If the North Koreans had been soldiers or officials with important information to impart, Revere said, the United States might have been able to figure out a way to extract them from China. But they were just farmers and not worth diplomatic intervention, and they didn’t know enough to ask for political asylum.
Nor, for the sake of two just-farmers, did Evans see that it was “worth” prompting them to ask, although it was mighty sweet of him to give them a ride to the train station. Do you suppose he stuffed a dollar bill in each of their shirt pockets and wished them the best of luck evading the ChiCom police all the way to Hong Kong?
Interesting observations about music in Chapter 3:
“No dictatorship can tolerate jazz,” he said at the time of that Cold War visit. “It is the first sign of a return to freedom.”
Well, maybe one day I’ll “get” jazz. As to Richard Claydermann — I can go no further than, “To each his own.” (On the other hand, the subversive messages that Prokofiev and Shostakovitch passed under the noses of Stalin’s censors have always been clear enough for me.) Now this would be a hardship:
The North Korean regime also bans individual composers whose biographies it deems dangerous. Among them is Sergei Rachmaninoff, who wrote some of the twentieth century’s greatest piano music. Rachmaninoff is verboten because he fled his native Russia after the 1917 Revolution and settled in the United States.
Really? But then, his music is openly sentimental, and sentiment is a dangerous thing to allow people to feel. (Irony — I’m listening to Dvorak’s Ninth as I write this, and I don’t know of another classical piece that evokes freedom more. Maybe I just associate it with the open, sagebrush-scented landscapes between the Black Hills and the Badlands I so often crossed in my childhood, but I doubt that’s all there is to it.)
(Update: iTunes just shuffled to “Fanfare for the Common Man.”)
One of the best things about books like “Escape from North Korea” and “Nothing to Envy” is that for a few minutes, they make us think about North Korea as a humanitarian problem, and maybe even think about the diplomatic implications of dealing with people who place no value on human life. I urge you to watch this extraordinarily powerful ten-minute speech by my good friend, Adrian Hong, in an event about Kirkpatrick’s book (she’s sitting to his right). The speech struck a chord with The Washington Post‘s Max Fischer, which is itself a victory in a delaying action against those who sell out the North Korean people for a few promises that would surely be broken within a year.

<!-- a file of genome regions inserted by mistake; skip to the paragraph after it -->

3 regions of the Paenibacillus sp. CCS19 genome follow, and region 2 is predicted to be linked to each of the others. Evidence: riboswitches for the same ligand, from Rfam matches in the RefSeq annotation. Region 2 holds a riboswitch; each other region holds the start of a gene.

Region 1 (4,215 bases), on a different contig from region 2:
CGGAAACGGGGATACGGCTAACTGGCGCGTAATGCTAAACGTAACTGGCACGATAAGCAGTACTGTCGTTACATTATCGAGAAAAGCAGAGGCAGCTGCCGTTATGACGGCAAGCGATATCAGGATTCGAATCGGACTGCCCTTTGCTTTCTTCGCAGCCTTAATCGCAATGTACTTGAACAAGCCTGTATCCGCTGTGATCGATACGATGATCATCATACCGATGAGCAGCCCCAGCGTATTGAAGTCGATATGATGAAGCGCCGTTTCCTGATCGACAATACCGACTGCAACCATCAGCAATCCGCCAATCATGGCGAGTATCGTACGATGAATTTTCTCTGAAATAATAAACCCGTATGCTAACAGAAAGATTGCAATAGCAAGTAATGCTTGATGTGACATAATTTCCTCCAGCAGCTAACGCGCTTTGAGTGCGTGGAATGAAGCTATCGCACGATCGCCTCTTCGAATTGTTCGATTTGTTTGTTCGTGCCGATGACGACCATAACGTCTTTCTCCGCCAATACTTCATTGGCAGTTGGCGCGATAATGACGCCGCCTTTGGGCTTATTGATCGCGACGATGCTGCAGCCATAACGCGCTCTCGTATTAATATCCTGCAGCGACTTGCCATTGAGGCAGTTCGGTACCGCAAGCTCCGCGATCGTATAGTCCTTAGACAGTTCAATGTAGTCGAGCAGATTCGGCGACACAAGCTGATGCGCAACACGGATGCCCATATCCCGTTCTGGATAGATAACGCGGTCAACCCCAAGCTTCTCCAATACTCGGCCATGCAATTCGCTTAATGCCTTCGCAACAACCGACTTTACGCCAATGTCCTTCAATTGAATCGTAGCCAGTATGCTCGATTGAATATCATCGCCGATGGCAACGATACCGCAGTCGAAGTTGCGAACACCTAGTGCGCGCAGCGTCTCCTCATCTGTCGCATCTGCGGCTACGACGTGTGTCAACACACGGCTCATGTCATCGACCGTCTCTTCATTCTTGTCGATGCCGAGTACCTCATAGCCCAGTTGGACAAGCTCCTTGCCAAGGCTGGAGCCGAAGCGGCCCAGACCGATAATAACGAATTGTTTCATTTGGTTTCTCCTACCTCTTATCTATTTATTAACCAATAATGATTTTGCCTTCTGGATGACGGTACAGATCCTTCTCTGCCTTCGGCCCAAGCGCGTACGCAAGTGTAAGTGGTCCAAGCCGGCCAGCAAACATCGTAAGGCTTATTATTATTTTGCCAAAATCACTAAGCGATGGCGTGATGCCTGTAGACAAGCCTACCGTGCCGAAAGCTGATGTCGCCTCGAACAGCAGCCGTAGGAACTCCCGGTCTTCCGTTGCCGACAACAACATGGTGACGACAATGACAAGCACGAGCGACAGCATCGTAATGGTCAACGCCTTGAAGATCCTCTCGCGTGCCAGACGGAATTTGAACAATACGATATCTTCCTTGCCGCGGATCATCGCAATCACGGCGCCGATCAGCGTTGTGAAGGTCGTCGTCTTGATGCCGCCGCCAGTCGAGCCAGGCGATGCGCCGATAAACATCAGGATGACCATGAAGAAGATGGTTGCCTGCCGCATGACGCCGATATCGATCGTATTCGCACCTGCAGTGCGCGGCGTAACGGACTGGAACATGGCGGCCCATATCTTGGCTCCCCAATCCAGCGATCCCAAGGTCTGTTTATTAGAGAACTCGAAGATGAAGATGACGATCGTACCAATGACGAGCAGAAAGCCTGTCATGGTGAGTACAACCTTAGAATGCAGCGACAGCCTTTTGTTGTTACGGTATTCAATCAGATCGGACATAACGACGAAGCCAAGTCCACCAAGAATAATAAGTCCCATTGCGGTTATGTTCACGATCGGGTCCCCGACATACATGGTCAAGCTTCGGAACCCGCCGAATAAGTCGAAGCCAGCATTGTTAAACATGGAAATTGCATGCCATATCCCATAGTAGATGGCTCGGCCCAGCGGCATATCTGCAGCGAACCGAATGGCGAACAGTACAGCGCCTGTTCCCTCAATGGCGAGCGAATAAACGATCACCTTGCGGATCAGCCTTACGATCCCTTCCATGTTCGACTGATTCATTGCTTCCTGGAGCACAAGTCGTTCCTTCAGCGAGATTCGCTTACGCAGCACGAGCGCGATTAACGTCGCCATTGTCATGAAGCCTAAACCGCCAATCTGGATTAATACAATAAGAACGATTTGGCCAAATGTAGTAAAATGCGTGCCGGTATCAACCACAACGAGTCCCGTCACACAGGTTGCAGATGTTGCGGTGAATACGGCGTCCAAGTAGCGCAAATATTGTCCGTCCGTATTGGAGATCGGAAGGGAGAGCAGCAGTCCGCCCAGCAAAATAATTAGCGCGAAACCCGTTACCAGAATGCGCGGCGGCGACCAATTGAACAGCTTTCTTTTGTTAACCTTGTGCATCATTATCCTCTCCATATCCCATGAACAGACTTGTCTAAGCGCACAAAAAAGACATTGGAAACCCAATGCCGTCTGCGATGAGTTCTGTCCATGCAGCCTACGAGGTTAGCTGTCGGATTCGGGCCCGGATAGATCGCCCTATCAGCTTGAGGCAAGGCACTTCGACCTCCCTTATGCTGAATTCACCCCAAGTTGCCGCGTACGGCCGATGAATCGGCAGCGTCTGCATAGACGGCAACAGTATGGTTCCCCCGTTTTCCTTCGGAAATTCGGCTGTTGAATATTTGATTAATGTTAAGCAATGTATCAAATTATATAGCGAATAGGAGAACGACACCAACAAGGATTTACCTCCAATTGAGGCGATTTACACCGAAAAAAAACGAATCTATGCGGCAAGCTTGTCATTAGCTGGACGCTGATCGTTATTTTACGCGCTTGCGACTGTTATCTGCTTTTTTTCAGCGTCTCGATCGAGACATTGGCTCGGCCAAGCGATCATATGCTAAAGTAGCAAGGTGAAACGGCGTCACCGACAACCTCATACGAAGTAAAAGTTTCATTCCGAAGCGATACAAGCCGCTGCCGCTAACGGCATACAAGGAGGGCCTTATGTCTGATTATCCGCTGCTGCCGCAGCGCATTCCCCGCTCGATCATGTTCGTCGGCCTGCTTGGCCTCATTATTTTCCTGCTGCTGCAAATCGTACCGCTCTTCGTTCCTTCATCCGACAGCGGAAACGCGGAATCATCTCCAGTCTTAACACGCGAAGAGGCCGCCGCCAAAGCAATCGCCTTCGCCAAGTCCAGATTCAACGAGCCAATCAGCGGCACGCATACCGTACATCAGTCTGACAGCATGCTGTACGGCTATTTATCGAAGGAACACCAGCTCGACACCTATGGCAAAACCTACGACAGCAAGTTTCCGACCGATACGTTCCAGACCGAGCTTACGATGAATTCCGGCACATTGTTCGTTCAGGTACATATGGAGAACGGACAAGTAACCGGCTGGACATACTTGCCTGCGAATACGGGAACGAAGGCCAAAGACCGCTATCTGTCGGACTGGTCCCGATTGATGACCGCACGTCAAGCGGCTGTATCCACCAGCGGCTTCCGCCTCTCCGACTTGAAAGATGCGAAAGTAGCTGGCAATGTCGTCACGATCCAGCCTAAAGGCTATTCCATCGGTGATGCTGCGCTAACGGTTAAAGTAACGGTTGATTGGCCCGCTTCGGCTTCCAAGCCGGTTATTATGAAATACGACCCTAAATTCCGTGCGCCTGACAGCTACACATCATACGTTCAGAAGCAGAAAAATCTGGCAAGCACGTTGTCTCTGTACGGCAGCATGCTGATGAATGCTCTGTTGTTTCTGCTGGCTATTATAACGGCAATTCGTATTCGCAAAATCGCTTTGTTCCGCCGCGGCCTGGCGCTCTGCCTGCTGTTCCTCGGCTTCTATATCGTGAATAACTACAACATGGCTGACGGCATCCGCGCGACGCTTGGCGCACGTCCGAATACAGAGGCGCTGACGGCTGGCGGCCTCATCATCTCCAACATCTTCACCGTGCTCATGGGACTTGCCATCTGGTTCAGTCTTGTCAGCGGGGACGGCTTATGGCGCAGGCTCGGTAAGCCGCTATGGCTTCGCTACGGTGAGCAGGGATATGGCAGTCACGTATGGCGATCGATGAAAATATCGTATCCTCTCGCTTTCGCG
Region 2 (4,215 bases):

After having had to correct his online review, Adam Cathcart swings at Hong and misses again, this time in the comment thread to Fischer’s post. Cathcart begins by trying to associate Hong with “an ambitious agenda embracing the Arabic world,” falsely linking Hong to a completely unrelated entity that also happens to have “Pegasus” in its name. He then twists Hong’s use of the word “preemptively” — in a context that Hong most likely meant in the diplomatic or humanitarian sense — to build a straw man (Cathcart: “All these nascent rebels need is a small (to use Hong’s word) “preemptive’ push, the Korean Workers’ Party apparatus will tumble faster than you can say ‘nuclear Fuehrerbunker'”).
That’s a stretch. In a lengthy piece in Foreign Policy, which Cathcart links, Hong advocates nothing more aggressive than broadcasting to the North Korean people, along with financial, diplomatic, and humanitarian pressure on the regime. Hong mentions the possibility of an internal uprising, as plenty of other observers across the political spectrum have, but says, “[I]t is far better to have a coordinated, controlled landing, at the time of one’s choosing, instead of waiting for the worst to happen at any moment.” If Hong has ever advocated what Cathcart obviously wants the Putinjugend trolls on that comment thread to infer, Cathcart ought to cite stronger evidence.